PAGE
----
Hiatus (2008–2011)[edit]

In June 2008, Ward stated that Sparta is "currently on hiatus and label-less", and that he will be focusing on his project, Sleepercar.[12] In January 2009, when asked if a return to Sparta was foreseeable, Ward stated that he has no plans to reunite with his bandmates: "I don't right now, no. Who knows what the future will bring?"[13] In July 2010, on, it was stated that "Sparta is not broken up, Sparta is taking a nap."

First return (2011-2013)[edit]

Following a three-year "nap", Sparta played their first show since 2008 in November 2011 in their hometown of El Paso, TX.[14] They performed on November 17 and 18 at Tricky Falls, the newly renovated venue co-owned by frontman Jim Ward. The band headed into the studio that fall to begin work on their fourth LP, the follow-up to 2006's Threes. A short tour of the southwestern US followed in May 2012.

Sparta released a new song on May 17, 2012 called "Chemical Feel". The song was free to download, and was the first new song the band had released in six years.[15] In January 2012, At The Drive-In reunited for a series of shows, splitting up once again at the end of the year. In January 2016, At The Drive-In reunited for the second time. However, days before the tour start in March 2016, it was announced that Ward had been replaced in the band by his former Sparta bandmate Keeley Davis.

Second return, line-up changes, Trust the River and Sparta (2017–present)[edit]

On November 13, 2017 a new line-up was announced, consisting of returning members Ward, Matt Miller and Gabriel Gonzalez, along with former Cursive drummer Cully Symington. A new song, "Graveyard Luck," was released on the same day.[16] Another song, "Cat Scream", was released in April 2018[17] together with a tour announcement.[18] The band went on to play in several North American cities throughout the rest of 2018.

The band announced the release of the single "Believe" on January 23, 2020, through their Instagram account – along with a new music video and a date for their new album titled Trust The River, which was released on April 10, 2020. The band also shared information on a US tour to start in San Francisco on April 23, 2020 – though this was ultimately cancelled in the wake of the COVID-19 pandemic.[19] Both Gonzalez and Symington exited the band in 2021 and were not replaced, converting Sparta into the duo of Ward and Miller. Sparta played their first live shows in over two years at Ward's own restaurant, Eloise, in El Paso across two nights on March 18 and 19, 2022.[20] They later announced a North American tour in support of The Get Up Kids.[21]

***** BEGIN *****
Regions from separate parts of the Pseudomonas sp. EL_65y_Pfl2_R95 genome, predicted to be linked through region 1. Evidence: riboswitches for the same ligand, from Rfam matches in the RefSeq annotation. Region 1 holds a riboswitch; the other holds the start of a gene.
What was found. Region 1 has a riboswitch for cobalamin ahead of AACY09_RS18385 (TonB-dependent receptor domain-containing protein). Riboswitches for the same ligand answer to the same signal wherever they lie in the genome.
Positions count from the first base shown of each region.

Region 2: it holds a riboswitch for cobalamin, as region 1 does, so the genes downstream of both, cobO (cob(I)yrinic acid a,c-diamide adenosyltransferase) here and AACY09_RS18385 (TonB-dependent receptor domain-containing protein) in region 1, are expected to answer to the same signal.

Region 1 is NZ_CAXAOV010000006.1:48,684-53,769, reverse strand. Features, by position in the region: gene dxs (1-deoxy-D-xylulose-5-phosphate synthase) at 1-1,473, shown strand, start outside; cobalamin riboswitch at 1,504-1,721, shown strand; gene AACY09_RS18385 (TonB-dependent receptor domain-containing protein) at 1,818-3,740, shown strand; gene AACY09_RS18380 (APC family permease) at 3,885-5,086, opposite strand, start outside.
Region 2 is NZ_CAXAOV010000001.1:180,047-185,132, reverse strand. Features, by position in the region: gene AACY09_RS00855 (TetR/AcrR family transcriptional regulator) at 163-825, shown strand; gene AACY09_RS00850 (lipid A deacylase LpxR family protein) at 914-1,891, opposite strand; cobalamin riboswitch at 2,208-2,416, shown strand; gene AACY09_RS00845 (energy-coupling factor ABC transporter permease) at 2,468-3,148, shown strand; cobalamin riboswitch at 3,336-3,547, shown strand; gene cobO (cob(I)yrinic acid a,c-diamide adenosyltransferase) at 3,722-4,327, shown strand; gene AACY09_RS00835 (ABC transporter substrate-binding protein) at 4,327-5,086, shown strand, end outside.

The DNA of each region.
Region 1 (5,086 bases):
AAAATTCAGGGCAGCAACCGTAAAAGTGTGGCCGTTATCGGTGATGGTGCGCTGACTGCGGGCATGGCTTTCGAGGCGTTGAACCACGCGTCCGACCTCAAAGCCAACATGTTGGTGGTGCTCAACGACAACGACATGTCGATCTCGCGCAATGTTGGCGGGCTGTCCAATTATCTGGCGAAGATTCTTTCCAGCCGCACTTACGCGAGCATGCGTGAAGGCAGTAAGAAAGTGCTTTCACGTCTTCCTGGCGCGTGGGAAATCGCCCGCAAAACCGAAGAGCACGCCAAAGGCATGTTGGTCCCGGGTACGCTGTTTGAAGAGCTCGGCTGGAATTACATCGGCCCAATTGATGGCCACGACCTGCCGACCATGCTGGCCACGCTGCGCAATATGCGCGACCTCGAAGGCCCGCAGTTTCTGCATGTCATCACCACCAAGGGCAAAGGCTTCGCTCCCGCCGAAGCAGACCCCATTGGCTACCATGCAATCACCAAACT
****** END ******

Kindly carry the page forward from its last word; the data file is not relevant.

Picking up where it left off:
In August 2022, Sparta announced their fifth studio album – a self-titled release, which marked the band's first as a duo. Ward and Miller made the album with assistance from members of Thursday and musician Kayleigh Goldsworthy. The band also shared two singles from the album to coincide with the announcement: "Mind Over Matter" and "Spiders". Sparta was released on October 14, 2022, via Dine Alone.[22]




Studio albums[edit]

List of studio albums, with selected chart positions
Title Year Peak chart positions
Wiretap Scars 2002 71
Porcelain 2004 60 56
Threes 2006 83 96
Trust the River 2020
Sparta 2022

Live albums[edit]


List of EPs, with selected chart positions
Title Year Peak chart positions
Austere 2002 80


List of singles, with selected chart positions
Title Year Peak chart positions Album
US Modern Rock
US Mainstream Rock
"Cut Your Ribbon" 2002 Wiretap Scars
"Air" 2003 35 Wiretap Scars
"Breaking the Broken" 2004 Porcelain
"Taking Back Control" 2006 25 24 Threes
"Erase It Again" 2007 Threes
"Chemical Feel" 2012 Non-album single
"Graveyard Luck" 2017 Trust the River
"Cat Scream" 2018 Trust the River
"Believe" 2020 Trust the River

Music videos[edit]

  • "Cut Your Ribbon" (2002)
  • "Air" (2002)
  • "Breaking the Broken" (2004)
  • "Taking Back Control" (2006)
  • "Erase It Again" (2007)
  • "Believe" (2020)

Other songs[edit]

  • "Taking Back Control" was featured in the movie The Invisible. In addition to being in the album released for the movie, the music video is a special feature on the DVD release.[27]